8th March is International Women’s Day 2023 (IWD) – a day devoted to celebrating the achievements of women everywhere and for seeking gender equality. The campaign theme this year is #EmbraceEquity – while the United Nations’ theme is ‘DigitALL: Innovation and technology for gender equality’.
Why is IWD day on 8 March?
The date of 8th March comes, allegedly, from an event in New York City in 1857, when female textile workers marched in protest of unfair working conditions and unequal rights for women. It was one of the first organised strikes by working women, during which they called for a shorter work day and decent wages.
In many countries International Women’s Day is a public holiday, bringing attention to issues such as gender equality, reproductive rights, and violence and abuse against women.
International Women’s Day was adopted by the United Nations in 1977 and is commemorated in a variety of ways worldwide to celebrate and promote the achievements of women.
This year’s theme is #EmbraceEquity – equity being the “quality of being fair and impartial”. It’s about a world that’s diverse, equitable, and inclusive. It’s about treating everyone the same way. Collectively, we can all #EmbraceEquity if we raise awareness about discrimination between sexes and if we take action to create gender parity. We need to celebrate the accomplishments of women as we do with men, and we need to provide the opportunities equally for women that men have access to.
The United Nations observes the day in connection with a particular issue, campaign, or theme in women’s rights. In some parts of the world, IWD still reflects its political origins, and can be marked by protests and calls for radical change; in other areas, particularly in the West, it is largely sociocultural and based on a celebration of womanhood.
DigitALL: Innovation and technology for gender equality
The world we live in currently means that people depend on strong technological integration: attending a course, calling loved ones, making a bank transaction, or booking a medical appointment. Everything currently goes through a digital process – it’s almost impossible to avoid it.
However, did you know 37% of women do not use the internet? 259 million fewer women have access to the Internet than men, even though they account for nearly half the world’s population. Why is this?
If women can’t access the Internet and, in many cases, do not feel safe online, they are unable to develop the necessary digital skills to engage in the digital world, which lessens their opportunities to follow careers in science, technology, engineering, and mathematics (STEM) related fields – amongst many other areas of work. By 2050, 75% of jobs will be related to STEM areas. Yet today, women hold just 22% of positions in artificial intelligence, to name just one area of technology.
Bringing women into technology results in more varied solutions and means there is greater potential for innovations that meet women’s needs, and therefore promotes gender equality. Their lack of inclusion, by contrast, comes with massive costs to women, but also to the business sector.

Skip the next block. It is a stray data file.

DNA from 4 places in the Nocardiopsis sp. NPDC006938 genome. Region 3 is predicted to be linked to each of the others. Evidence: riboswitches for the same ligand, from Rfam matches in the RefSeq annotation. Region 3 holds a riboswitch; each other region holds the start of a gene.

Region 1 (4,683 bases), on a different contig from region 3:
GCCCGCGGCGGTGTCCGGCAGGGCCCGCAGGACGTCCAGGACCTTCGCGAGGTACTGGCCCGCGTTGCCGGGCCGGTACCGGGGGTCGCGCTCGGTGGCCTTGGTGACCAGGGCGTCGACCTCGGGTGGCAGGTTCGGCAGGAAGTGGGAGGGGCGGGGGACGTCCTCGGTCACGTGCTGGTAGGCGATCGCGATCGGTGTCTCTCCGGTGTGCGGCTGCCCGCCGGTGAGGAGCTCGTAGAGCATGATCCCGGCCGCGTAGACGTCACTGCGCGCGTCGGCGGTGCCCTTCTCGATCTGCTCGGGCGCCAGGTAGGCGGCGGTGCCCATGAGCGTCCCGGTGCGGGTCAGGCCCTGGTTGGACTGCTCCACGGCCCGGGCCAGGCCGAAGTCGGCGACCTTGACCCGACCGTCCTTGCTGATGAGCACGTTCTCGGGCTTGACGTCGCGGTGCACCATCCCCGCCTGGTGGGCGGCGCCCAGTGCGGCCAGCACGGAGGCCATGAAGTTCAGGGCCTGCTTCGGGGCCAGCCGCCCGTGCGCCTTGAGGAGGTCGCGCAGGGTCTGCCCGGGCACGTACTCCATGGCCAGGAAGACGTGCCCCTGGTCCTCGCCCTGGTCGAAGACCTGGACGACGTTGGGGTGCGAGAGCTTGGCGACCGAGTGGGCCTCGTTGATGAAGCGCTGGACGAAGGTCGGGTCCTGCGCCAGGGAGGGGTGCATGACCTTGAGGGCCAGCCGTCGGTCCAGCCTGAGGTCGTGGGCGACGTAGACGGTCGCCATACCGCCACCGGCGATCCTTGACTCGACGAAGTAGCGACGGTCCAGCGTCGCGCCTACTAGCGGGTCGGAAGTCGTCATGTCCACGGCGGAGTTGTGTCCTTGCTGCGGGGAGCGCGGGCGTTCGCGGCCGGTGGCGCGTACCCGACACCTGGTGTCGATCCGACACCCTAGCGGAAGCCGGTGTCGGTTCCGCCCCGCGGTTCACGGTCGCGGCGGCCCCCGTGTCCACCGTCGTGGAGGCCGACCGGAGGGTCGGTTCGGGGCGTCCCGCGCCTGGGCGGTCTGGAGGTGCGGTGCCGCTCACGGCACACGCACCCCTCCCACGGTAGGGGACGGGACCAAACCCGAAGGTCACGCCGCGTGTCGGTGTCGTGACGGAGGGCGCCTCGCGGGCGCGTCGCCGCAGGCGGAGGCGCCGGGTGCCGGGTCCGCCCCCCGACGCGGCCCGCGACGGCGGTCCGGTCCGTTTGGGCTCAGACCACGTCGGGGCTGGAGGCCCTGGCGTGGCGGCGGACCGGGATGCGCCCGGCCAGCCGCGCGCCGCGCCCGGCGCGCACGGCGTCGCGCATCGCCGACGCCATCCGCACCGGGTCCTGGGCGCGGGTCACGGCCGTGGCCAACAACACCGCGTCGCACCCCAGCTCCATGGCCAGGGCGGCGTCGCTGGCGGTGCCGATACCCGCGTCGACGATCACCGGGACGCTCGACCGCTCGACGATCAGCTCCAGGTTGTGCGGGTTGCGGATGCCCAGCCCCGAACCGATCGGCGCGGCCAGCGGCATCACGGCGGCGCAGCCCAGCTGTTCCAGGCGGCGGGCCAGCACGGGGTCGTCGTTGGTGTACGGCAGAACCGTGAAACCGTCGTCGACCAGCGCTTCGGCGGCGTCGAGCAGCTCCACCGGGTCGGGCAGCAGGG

The United Nations observance of IWD, under the theme “DigitALL: Innovation and technology for gender equality”, recognises and celebrates the women and girls who are championing the advancement of transformative technology and digital education. The focus here will explore the impact of the digital gender gap on widening economic and social inequalities. It will also highlight the importance of protecting the rights of women and girls in digital spaces, and addressing online and ICT-facilitated gender-based violence – something that is prevalent in the online world.
International Women's Day 2023 at Avrion
International Women’s Day belongs to everyone, everywhere. Here at Avrion, we have a supportive company that is almost 50% women. Traditionally, developers have been predominantly male in the industry, but Caroline Robertson, who runs our apprenticeship programme with Firebrand, would always welcome a female developer, having worked with female developers in the past.
We are keenly following ‘Girls Who Code’, an international non-profit organisation that aims to support and increase the number of women in computer science, working towards closing the gender employment difference in the world of computing.
We live this life every day. It’s not just something we say. It’s not just something we write about. We can all challenge gender stereotypes, call out discrimination, draw attention to bias, and seek out inclusion. Everybody working together is what drives change, from grassroots action to wide-scale momentum, we can all embrace equity.
Celebrate International Women’s Day 2023 with us. Share your #EmbraceEquity image, video, resources, presentation, and articles across social media using #IWD2023 #EmbraceEquity to encourage others to help forge an inclusive world.
If you have any questions about International Women’s Day, feel free to contact us.